In November 2005, an oncolytic adenovirus (H101) became the first one to be approved for use in people. H101 was approved in China for the treatment of some patients with head and neck cancers.2
For over 12,000 years poxviruses caused illness and death. Smallpox is thought to have killed hundreds of millions of people.23
Smallpox was also the driving force for the creation of the first vaccine. Based on work previously done by others, Edward Jenner, an English physician intentionally infected a young man with cowpox and then with smallpox. He was protected! The results paved the way for the development of an effective vaccines against several different viral infections. The horror of smallpox was ended in 1979 after a massive global immunization program eliminated the disease.24 25
In the last few years, modified poxviruses have gained attention for their ability to kill cancer cells and induce a strong immune response against tumors.26
- 1Kelly E, Russell SJ. History of oncolytic viruses: genesis to genetic engineering. Mol Ther. 2007 Apr;15(4):651-9. Epub 2007 Feb 13. [PUBMED]
- 2 a b Garber K. China approves world's first oncolytic virus therapy for cancer treatment. J Natl Cancer Inst. 2006 Mar 1;98(5):298-300. [PUBMED]
- 3Chiocca EA, Rabkin SD. Oncolytic viruses and their application to cancer immunotherapy.Cancer Immunol Res. 2014 Apr;2(4):295-300. [PUBMED]
- 4Timothy P Cripe, Pin-Yi Wang, Paola Marcato, Yonatan Mahller and Patrick Lee. Targeting Cancer-initiating Cells With Oncolytic Viruses. Mol Ther. 2009 Oct; 17(10): 1677–1682. [PUBMED]
- 5Yonatan Y. Mahller Jon Williams, William Baird, Bryan Mitton, Jonathan Grossheim, Yoshinaga Saeki, Jose Cancelas, Nancy Ratner and Timothy Cripe. Neuroblastoma Cell Lines Contain Pluripotent Tumor Initiating Cells That Are Susceptible to a Targeted Oncolytic Virus. PLoS One. 2009; 4(1): e4235. Published online 2009 Jan 21. doi: 10.1371/journal.pone.0004235 [PUBMED]
- 6 a b Duebgen M1, Martinez-Quintanilla J1, Tamura K1, Hingtgen S, Redjal N, Wakimoto H, Shah K. Stem cells loaded with multimechanistic oncolytic herpes simplex virus variants for brain tumor therapy. J Natl Cancer Inst. 2014 May 16;106(6):dju090. doi: 10.1093/jnci/dju090. [PUBMED]
- 7Yin J, Markert JM, Leavenworth JW. Modulation of the Intratumoral Immune Landscape by Oncolytic Herpes Simplex Virus Virotherapy. Front Oncol. 2017 Jun 26;7:136. doi: 10.3389/fonc.2017.00136. eCollection 2017. [PUBMED]
- 8Chiocca EA, Rabkin SD. Oncolytic viruses and their application to cancer immunotherapy. Cancer Immunol Res. 2014 Apr;2(4):295-300. doi: 10.1158/2326-6066.CIR-14-0015. [PUBMED]
- 9Imlygic Information from the FDA. Accessed 8-1-2018 [LINK]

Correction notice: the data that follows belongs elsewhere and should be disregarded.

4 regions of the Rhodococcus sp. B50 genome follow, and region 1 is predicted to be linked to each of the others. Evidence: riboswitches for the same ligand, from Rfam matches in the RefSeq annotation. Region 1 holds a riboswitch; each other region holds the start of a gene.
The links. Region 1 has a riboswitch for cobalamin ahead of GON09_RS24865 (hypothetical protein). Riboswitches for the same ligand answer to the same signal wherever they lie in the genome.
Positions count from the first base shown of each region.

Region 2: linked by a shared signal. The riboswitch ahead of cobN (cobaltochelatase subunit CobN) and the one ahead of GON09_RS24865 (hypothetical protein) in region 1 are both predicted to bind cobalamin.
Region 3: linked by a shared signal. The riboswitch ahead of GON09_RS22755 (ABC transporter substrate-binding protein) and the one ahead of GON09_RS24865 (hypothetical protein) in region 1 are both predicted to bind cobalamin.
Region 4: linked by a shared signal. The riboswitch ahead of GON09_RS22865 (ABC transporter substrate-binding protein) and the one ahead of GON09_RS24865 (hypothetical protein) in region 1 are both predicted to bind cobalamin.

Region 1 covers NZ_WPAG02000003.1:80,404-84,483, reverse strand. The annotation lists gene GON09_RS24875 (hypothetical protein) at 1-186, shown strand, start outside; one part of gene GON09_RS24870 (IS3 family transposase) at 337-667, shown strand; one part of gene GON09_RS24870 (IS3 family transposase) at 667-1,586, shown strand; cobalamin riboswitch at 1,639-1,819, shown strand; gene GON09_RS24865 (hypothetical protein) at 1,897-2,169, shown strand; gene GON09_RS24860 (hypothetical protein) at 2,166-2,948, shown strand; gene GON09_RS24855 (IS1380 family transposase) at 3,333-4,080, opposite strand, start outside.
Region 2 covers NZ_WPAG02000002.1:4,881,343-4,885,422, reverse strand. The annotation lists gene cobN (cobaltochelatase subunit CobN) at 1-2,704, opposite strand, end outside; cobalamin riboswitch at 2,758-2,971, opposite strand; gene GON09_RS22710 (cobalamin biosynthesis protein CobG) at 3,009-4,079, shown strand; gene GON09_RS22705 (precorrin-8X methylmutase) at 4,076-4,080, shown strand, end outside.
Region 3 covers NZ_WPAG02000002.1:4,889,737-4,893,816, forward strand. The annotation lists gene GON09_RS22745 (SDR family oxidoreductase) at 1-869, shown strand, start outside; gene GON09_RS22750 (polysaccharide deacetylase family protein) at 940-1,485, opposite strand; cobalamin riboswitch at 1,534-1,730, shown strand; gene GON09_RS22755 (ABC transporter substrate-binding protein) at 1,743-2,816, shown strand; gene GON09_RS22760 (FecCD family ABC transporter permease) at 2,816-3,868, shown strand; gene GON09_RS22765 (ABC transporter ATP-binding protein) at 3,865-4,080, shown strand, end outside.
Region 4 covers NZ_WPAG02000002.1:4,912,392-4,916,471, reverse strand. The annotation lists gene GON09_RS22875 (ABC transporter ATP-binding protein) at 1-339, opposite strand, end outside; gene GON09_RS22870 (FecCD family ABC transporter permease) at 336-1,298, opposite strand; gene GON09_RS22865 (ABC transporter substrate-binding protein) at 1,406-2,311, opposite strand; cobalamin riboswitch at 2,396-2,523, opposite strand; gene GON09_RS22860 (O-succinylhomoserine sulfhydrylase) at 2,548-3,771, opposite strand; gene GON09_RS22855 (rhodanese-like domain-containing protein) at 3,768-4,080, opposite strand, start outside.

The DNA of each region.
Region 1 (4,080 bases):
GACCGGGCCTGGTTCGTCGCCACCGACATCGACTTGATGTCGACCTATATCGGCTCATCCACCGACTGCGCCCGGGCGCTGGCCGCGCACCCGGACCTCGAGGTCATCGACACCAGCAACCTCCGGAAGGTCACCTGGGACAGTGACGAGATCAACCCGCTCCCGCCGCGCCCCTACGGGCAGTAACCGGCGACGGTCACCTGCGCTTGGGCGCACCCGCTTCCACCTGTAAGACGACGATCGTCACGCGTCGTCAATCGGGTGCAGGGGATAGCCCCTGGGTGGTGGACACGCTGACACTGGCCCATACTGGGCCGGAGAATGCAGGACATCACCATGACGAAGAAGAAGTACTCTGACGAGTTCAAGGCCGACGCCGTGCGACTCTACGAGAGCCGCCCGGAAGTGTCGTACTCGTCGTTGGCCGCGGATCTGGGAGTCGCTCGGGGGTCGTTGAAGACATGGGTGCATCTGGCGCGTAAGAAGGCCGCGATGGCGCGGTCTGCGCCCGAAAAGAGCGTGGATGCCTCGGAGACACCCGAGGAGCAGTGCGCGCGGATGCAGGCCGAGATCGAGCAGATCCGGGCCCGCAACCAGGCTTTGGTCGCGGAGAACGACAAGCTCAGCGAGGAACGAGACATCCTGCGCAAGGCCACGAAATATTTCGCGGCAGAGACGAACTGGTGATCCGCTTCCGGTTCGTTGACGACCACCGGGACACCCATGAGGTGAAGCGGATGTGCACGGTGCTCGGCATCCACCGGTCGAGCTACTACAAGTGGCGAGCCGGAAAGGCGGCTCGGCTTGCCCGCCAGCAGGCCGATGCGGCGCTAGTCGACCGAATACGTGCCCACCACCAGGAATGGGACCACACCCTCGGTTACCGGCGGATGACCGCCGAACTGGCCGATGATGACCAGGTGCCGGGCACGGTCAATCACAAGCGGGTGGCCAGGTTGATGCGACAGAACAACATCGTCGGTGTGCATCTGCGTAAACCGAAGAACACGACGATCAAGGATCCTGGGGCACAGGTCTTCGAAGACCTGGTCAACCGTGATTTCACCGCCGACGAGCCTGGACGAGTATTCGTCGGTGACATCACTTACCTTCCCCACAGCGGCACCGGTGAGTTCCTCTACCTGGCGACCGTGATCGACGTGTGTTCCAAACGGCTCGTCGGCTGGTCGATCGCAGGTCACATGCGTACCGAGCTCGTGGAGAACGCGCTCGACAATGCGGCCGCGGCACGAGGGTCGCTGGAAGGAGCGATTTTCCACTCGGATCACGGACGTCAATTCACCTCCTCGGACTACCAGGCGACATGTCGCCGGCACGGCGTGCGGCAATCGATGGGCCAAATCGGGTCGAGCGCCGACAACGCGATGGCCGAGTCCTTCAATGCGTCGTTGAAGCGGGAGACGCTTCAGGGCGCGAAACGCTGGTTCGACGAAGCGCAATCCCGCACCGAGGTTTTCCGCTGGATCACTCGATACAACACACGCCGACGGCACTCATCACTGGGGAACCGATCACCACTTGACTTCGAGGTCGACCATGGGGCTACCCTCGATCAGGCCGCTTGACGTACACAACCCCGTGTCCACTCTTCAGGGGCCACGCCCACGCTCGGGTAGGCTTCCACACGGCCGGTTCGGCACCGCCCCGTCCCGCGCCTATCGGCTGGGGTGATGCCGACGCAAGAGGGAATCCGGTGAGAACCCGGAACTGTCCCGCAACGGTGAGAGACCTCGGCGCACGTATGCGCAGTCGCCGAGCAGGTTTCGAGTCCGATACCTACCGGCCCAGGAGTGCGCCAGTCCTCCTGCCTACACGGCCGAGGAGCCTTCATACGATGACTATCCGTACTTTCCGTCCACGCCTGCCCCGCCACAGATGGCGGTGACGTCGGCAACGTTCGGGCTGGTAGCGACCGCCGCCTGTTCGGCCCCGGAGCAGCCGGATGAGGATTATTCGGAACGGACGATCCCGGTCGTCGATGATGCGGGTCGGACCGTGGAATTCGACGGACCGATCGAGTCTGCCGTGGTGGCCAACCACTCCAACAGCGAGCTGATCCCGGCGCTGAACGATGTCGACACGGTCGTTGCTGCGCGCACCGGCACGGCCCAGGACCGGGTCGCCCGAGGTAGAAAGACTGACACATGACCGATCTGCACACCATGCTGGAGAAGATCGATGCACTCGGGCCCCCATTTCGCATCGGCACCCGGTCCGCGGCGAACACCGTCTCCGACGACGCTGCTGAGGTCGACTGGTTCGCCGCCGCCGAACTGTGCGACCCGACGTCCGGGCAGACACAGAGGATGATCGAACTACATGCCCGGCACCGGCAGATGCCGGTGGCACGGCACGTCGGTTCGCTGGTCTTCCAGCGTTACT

- 10Ledford H. Cancer-fighting viruses win approval. Nature. 2015 Oct 29;526(7575):622-3. doi: 10.1038/526622a. [PUBMED]
- 11T-VEC Manufacturer's Website Accessed 8-1-2018 [LINK]
- 12 Gong J, Mita MM. Activated ras signaling pathways and reovirus oncolysis: an update on the mechanism of preferential reovirus replication in cancer cells. Front Oncol. 2014 Jun 26;4:167. doi: 10.3389/fonc.2014.00167. eCollection 2014. [PUBMED]
- 13Paola Marcato, Cheryl A Dean, Carman A Giacomantonio, and Patrick WK Lee. Oncolytic Reovirus Effectively Targets Breast Cancer Stem Cells Mol Ther. 2009 Jun; 17(6): 972–979. doi: 10.1038/mt.2009.58 [PUBMED]
- 14Bernstein V, Ellard SL, Dent SF, Tu D, Mates M, Dhesy-Thind SK, Panasci L, Gelmon KA, Salim M, Song X, Clemons M, Ksienski D, Verma S, Simmons C, Lui H, Chi K, Feilotter H, Hagerman LJ, Seymour L. A randomized phase II study of weekly paclitaxel with or without pelareorep in patients with metastatic breast cancer: final analysis of Canadian Cancer Trials Group IND.213. Breast Cancer Res Treat. 2018 Jan;167(2):485-493. doi: 10.1007/s10549-017-4538-4. [PUBMED]
- 15Clinical Trials Information for Efficacy Study of REOLYSIN® in Combination With Paclitaxel and Carboplatin in Platinum-Refractory Head and Neck Cancers. Accessed 8-1-2018 [LINK]
- 16Dingli D, Peng KW, Harvey ME, et al. Image-guided radiovirotherapy for multiple myeloma using a recombinant measles virus expressing the thyroidal sodium iodide symporter. Blood. 2004;103(5):1641–1646. [PUBMED]
- 17Stephen J. Russell, MD, PhD, Mark J. Federspiel, PhD, Kah-Whye Peng, PhD, Caili Tong, MS, David Dingli, MD, PhD, William G. Morice, MD, PhD, Val Lowe, MD, Michael K. O’Connor, PhD, Robert A. Kyle, MD, Nelson Leung, MD, Francis K. Buadi, MD, S. Vincent Rajkumar, MD, Morie A. Gertz, MD, Martha Q. Lacy, MD, and Angela Dispenzieri, MD. Remission of Disseminated Cancer After Systemic Oncolytic Virotherapy Mayo Clin Proc. 2014 Jul; 89(7): 926–933. doi: 10.1016/j.mayocp.2014.04.003 [PUBMED]
- 18Lynch JP 3rd, Fishbein M, Echavarria M. Adenovirus. Semin Respir Crit Care Med. 2011 Aug;32(4):494-511. doi: 10.1055/s-0031-1283287. [PUBMED]
- 19Oosterhoff D, van Beusechem VW. Conditionally replicating adenoviruses as anticancer agents and ways to improve their efficacy. J Exp Ther Oncol. 2004 Apr;4(1):37-57. [PUBMED]
- 20Timothy P Cripe, Pin-Yi Wang, Paola Marcato, Yonatan Y Mahller, and Patrick WK Lee. Targeting Cancer-initiating Cells With Oncolytic Viruses Mol Ther. 2009 Oct; 17(10): 1677–1682. Published online 2009 Aug 11. doi: 10.1038/mt.2009.193 [PUBMED]
- 21Sherry W. Yang, James J. Cody, Angel A. Rivera, Reinhard Waehler, Minghui Wang, Kristopher J. Kimball, Ronald A. Alvarez, Gene P. Siegal, Joanne T. Douglas, and Selvarangan Ponnazhag. Conditionally-Replicating Adenovirus Expressing TIMP2 for Ovarian Cancer Therapy Clin Cancer Res. 2011 Feb 1; 17(3) doi: 10.1158/1078-0432.CCR-10-1628. [PUBMED]
- 22C K Ingemarsdotter, S K Baird, C M Connell, D Öberg, G Halldén, and I A McNeish. Low-dose paclitaxel synergizes with oncolytic adenoviruses via mitotic slippage and apoptosis in ovarian cancer Oncogene. 2010 Nov 11; 29(45): 6051–6063. doi: 10.1038/onc.2010.335 [PUBMED]
- 23Simmons BJ, Falto-Aizpurua LA, Griffith RD, Nouri K. Smallpox: 12,000 years from plagues to eradication: a dermatologic ailment shaping the face of society. JAMA Dermatol. 2015 May;151(5):521. doi: 10.1001/jamadermatol.2014.4812. [PUBMED]
- 24Thèves C, Crubézy E, Biagini P.History of Smallpox and Its Spread in Human Populations. Microbiol Spectr. 2016 Aug;4(4). doi: 10.1128/microbiolspec.PoH-0004-2014. [PUBMED]
- 25Stewart AJ, Devlin PM. The history of the smallpox vaccine. J Infect. 2006;52(5):329–334. doi:10.1016/j.jinf.2005.07.021 [PUBMED]
- 26Ricordel M, Foloppe J, Pichon C, et al. Cowpox Virus: A New and Armed Oncolytic Poxvirus. Mol Ther Oncolytics. 2017;7:1–11. Published 2017 Aug 24. doi:10.1016/j.omto.2017.08.003 [PUBMED]